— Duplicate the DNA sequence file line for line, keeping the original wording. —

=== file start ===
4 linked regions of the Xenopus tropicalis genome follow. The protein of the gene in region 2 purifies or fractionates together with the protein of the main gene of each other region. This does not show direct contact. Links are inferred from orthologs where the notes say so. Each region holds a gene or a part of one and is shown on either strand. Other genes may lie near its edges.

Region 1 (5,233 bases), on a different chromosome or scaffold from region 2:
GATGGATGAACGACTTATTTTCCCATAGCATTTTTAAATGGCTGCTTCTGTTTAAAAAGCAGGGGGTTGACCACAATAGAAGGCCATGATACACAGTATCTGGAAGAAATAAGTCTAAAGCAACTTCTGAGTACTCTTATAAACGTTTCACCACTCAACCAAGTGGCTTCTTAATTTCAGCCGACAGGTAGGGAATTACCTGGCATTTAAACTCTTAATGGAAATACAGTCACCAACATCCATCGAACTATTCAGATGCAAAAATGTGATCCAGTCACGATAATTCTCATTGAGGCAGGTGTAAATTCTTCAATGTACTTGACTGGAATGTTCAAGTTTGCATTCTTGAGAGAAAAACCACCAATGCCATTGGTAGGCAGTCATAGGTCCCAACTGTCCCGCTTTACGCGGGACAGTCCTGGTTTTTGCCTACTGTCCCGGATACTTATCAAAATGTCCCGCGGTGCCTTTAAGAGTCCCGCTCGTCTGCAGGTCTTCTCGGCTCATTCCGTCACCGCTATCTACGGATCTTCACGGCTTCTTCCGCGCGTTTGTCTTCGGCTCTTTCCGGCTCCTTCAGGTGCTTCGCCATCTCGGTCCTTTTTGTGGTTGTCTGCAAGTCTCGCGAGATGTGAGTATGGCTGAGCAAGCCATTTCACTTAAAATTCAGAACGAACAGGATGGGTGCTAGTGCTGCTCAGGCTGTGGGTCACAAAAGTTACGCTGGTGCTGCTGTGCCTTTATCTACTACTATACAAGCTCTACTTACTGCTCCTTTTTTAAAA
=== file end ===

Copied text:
4 linked regions of the Xenopus tropicalis genome follow. The protein of the gene in region 2 purifies or fractionates together with the protein of the main gene of each other region. This does not show direct contact. Links are inferred from orthologs where the notes say so. Each region holds a gene or a part of one and is shown on either strand. Other genes may lie near its edges.

Region 1 (5,233 bases), on a different chromosome or scaffold from region 2:
GATGGATGAACGACTTATTTTCCCATAGCATTTTTAAATGGCTGCTTCTGTTTAAAAAGCAGGGGGTTGACCACAATAGAAGGCCATGATACACAGTATCTGGAAGAAATAAGTCTAAAGCAACTTCTGAGTACTCTTATAAACGTTTCACCACTCAACCAAGTGGCTTCTTAATTTCAGCCGACAGGTAGGGAATTACCTGGCATTTAAACTCTTAATGGAAATACAGTCACCAACATCCATCGAACTATTCAGATGCAAAAATGTGATCCAGTCACGATAATTCTCATTGAGGCAGGTGTAAATTCTTCAATGTACTTGACTGGAATGTTCAAGTTTGCATTCTTGAGAGAAAAACCACCAATGCCATTGGTAGGCAGTCATAGGTCCCAACTGTCCCGCTTTACGCGGGACAGTCCTGGTTTTTGCCTACTGTCCCGGATACTTATCAAAATGTCCCGCGGTGCCTTTAAGAGTCCCGCTCGTCTGCAGGTCTTCTCGGCTCATTCCGTCACCGCTATCTACGGATCTTCACGGCTTCTTCCGCGCGTTTGTCTTCGGCTCTTTCCGGCTCCTTCAGGTGCTTCGCCATCTCGGTCCTTTTTGTGGTTGTCTGCAAGTCTCGCGAGATGTGAGTATGGCTGAGCAAGCCATTTCACTTAAAATTCAGAACGAACAGGATGGGTGCTAGTGCTGCTCAGGCTGTGGGTCACAAAAGTTACGCTGGTGCTGCTGTGCCTTTATCTACTACTATACAAGCTCTACTTACTGCTCCTTTTTTAAAA